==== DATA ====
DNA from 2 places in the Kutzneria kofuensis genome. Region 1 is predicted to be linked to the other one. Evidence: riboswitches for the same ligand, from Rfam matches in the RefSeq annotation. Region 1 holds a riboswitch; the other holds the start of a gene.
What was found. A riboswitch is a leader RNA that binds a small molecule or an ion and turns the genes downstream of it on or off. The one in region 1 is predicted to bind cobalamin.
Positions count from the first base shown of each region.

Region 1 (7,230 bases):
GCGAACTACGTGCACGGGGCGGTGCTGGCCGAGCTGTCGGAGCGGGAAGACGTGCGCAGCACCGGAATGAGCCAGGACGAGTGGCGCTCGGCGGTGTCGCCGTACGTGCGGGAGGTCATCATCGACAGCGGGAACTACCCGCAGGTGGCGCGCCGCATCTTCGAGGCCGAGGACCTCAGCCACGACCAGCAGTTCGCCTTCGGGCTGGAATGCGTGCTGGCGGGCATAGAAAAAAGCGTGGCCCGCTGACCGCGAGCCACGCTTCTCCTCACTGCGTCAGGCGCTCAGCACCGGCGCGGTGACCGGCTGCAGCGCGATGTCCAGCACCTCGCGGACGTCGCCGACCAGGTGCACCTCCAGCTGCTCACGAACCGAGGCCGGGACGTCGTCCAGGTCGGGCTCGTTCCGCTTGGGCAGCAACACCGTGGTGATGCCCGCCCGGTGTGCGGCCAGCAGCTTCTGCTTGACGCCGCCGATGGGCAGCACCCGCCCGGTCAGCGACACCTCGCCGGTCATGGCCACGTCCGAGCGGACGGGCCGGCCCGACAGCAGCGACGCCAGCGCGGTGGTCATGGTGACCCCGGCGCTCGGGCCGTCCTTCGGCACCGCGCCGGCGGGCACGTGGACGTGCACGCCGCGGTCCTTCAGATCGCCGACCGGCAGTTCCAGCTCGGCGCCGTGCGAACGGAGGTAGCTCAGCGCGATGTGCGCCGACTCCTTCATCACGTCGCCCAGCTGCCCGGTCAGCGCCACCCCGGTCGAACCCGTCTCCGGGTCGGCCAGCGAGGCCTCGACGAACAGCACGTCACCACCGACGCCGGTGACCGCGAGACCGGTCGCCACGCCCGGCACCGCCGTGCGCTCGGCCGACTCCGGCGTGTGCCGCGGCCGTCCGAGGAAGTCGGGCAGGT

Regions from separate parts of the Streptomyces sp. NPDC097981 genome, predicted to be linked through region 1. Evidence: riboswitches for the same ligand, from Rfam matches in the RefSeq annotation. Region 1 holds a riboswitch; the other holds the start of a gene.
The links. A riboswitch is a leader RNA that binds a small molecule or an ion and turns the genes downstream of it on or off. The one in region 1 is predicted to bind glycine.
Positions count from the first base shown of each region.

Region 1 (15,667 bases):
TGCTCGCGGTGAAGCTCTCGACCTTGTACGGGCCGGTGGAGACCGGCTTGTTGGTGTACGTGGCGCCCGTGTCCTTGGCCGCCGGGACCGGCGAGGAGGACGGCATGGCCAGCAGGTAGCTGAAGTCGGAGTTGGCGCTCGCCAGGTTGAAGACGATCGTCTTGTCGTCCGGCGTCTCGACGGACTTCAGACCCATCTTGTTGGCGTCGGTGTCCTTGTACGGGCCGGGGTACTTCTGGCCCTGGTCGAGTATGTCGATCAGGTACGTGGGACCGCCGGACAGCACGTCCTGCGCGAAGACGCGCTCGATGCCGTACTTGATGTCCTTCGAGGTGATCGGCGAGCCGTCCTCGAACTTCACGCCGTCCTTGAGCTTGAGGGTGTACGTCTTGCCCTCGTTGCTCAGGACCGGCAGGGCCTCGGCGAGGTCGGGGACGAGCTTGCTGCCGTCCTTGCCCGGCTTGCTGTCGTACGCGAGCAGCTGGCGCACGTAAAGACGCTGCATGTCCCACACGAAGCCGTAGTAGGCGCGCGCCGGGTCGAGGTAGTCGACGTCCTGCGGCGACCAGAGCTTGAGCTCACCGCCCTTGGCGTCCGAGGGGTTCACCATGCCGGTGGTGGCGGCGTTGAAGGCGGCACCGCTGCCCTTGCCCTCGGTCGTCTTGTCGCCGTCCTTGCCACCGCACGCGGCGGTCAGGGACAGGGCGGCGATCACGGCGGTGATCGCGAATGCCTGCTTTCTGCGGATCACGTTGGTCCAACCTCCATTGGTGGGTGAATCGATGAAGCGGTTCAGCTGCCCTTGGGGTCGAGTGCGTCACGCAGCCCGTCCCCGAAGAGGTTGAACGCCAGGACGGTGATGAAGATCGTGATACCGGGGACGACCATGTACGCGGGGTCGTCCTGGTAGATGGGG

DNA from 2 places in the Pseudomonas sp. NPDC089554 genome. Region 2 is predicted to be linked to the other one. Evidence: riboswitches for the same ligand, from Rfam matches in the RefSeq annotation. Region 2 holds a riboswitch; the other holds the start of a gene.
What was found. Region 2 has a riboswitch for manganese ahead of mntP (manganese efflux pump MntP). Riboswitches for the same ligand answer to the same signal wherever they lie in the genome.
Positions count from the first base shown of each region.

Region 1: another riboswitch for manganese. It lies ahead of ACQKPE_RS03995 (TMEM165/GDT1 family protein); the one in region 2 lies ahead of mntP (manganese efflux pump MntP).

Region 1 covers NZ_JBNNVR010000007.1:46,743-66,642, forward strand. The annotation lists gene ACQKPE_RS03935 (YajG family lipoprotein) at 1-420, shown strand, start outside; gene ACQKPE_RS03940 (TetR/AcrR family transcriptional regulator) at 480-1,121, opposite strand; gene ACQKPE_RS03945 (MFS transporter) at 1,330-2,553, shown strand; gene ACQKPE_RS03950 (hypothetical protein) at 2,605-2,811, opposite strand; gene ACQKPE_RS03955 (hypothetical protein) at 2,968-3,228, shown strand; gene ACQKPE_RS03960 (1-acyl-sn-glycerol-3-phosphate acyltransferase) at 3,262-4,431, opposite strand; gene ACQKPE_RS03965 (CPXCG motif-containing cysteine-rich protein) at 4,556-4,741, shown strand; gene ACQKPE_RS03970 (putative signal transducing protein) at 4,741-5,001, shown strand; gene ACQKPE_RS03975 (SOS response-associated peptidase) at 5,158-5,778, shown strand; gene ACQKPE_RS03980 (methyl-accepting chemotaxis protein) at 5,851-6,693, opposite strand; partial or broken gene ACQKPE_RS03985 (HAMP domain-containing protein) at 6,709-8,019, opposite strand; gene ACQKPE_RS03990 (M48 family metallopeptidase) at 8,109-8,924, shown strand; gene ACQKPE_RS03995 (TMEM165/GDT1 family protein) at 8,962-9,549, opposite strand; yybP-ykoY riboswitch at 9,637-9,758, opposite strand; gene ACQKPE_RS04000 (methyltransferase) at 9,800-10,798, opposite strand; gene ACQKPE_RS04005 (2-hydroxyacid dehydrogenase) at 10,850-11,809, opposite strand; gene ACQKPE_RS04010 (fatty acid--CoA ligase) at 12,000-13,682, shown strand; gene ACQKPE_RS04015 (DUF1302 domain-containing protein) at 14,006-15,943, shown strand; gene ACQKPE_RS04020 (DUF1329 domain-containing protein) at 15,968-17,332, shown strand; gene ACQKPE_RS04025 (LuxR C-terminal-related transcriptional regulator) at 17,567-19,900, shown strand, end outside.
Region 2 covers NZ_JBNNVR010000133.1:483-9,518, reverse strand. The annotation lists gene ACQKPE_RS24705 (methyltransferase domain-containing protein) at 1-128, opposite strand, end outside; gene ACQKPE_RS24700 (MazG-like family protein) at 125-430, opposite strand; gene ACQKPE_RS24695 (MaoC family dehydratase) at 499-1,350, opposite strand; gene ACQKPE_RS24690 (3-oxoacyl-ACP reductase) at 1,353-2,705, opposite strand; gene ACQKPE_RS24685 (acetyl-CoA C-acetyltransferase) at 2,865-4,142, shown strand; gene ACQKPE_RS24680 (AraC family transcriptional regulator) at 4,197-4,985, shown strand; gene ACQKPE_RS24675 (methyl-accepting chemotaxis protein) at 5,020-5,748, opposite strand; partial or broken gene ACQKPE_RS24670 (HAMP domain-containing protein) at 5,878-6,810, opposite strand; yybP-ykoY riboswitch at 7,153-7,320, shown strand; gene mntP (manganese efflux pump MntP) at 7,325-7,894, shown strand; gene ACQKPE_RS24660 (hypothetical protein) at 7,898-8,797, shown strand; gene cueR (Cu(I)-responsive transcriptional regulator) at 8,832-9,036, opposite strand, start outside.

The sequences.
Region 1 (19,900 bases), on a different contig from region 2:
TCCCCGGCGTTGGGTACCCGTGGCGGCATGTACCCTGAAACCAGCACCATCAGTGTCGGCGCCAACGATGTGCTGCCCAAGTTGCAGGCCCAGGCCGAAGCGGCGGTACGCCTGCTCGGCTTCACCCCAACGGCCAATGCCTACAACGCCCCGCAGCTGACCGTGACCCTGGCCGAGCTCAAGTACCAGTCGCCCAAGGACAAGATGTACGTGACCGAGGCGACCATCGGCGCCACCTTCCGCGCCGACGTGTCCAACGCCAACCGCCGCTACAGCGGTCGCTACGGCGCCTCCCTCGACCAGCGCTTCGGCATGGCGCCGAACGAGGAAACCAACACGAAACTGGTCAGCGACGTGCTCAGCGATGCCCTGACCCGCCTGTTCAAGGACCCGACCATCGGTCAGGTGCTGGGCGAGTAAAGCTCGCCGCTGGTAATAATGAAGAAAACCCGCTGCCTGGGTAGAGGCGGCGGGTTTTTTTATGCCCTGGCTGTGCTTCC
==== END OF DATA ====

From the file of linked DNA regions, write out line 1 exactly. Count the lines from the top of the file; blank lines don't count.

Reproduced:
DNA from 2 places in the Kutzneria kofuensis genome. Region 1 is predicted to be linked to the other one. Evidence: riboswitches for the same ligand, from Rfam matches in the RefSeq annotation. Region 1 holds a riboswitch; the other holds the start of a gene.